Living, as I do, on a rural dirt road, in an area with levels of light pollution that are relatively low for the northeast United States, I have long been appreciative of the sights and sounds of darkness. On Summer nights, I sleep with the windows open and listen to the sounds of owls hooting and frogs singing. I am aware of the phases of the moon. And, on winter nights especially, I can look up to see a dazzling, star-filled sky. Nevertheless, in the years since I first read The End of Night, it seems to me that light pollution in my area is increasing. It has been several years since I had one of those experiences of being outside under a breathtaking starry sky on a clear night. Driving home from choir rehearsal one night just before the pandemic, I came around a curve on the two-lane rural road that winds along beside the Little Androscoggin River not far from my home to find myself blinded by the glare from a high and very bright “security” light outside a small used car business. Even if this business needed light to deter crime during hours when they were closed, no attempt had been made to shade the light so that it shone down on their premises rather than out into space or into the eyes of helpless drivers. Bogard’s book provides evidence that this kind of bright lighting does not actually increase security, and the light pollution it creates is substantial.
It was Bogard’s book that first made me aware of light pollution as a serious issue. Fortunately, none of my neighbors have those awful dusk-to-dawn lights on poles outside their houses. Some neighbors do have lights on motion sensors, and when these are triggered by a passing animal in the middle of the night, they can light up my entire front yard and shine into my bedroom. Fortunately, they turn off automatically after 30 minutes or so. I am also much more aware now of light pollution I may be creating, especially the recessed LED ceiling lights over my bed that shine out through windows in three directions if I am up late reading in bed. If I had been more aware when I was planning my new addition, I would not have chosen these recessed lights as the solution for reading in bed, and it is time to get a discrete little bedside light that will shine just on my book and not out into the night.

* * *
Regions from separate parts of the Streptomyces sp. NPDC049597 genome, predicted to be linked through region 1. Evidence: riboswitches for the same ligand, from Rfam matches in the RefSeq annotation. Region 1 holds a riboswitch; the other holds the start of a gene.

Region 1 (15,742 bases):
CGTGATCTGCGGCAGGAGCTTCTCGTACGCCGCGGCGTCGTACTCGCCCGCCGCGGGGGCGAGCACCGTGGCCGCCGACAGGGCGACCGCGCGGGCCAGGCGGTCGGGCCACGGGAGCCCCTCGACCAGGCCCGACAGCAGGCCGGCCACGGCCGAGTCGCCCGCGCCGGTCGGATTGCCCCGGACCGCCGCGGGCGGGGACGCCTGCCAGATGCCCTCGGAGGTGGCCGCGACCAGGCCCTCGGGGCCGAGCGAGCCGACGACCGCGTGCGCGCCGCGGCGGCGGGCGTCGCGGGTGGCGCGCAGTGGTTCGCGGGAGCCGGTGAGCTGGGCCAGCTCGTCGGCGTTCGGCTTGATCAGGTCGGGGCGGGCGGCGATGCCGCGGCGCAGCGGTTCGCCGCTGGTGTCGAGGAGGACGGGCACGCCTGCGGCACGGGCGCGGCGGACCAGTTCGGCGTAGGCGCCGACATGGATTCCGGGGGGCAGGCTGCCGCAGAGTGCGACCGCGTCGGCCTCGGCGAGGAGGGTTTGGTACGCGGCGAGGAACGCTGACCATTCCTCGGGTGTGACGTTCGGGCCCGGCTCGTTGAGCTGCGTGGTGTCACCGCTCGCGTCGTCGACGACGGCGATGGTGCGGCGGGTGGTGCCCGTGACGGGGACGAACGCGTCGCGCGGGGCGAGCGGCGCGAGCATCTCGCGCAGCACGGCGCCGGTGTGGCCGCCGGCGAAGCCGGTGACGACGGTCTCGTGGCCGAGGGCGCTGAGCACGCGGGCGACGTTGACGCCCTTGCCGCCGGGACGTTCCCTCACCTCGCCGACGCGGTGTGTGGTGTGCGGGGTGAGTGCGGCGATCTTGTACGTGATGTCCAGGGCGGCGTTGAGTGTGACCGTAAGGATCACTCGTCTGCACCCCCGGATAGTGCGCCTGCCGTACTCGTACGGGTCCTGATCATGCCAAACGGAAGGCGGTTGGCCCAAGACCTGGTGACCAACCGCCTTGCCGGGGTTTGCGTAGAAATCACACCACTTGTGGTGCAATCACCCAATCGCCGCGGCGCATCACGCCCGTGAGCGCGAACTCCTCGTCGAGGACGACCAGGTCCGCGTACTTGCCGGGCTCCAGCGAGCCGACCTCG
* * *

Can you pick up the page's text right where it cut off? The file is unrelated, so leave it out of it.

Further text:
Rereading of The End of Night made me want to travel to where I can see the glory of the Milky Way while it is still visible. Acadia National Park, a 3 1/2 hour drive from my home, has an annual “Dark Sky Festival,” and I’ve signed up for updates about this year’s event and will consider going. I also went online to look at the website of the Canadian dark sky reserve at Parc Mont Megantic in Quebec, just a three-hour drive for me when the border opens again for leisure travel. In looking at a Dark Sky Map, I’ve discovered that I can find even darker skies at Maine’s new Katahdin Woods and Waters National Monument, which has some of the darkest skies east of the Mississippi and also hosts an annual “Stars Over Katahdin” stargazing event. In other words, there are lots of opportunities relatively close to home for me to immerse myself in the beauties of natural darkness.
For those who would like a better sense of what light pollution prevents us from seeing, check out this short video from National Geographic: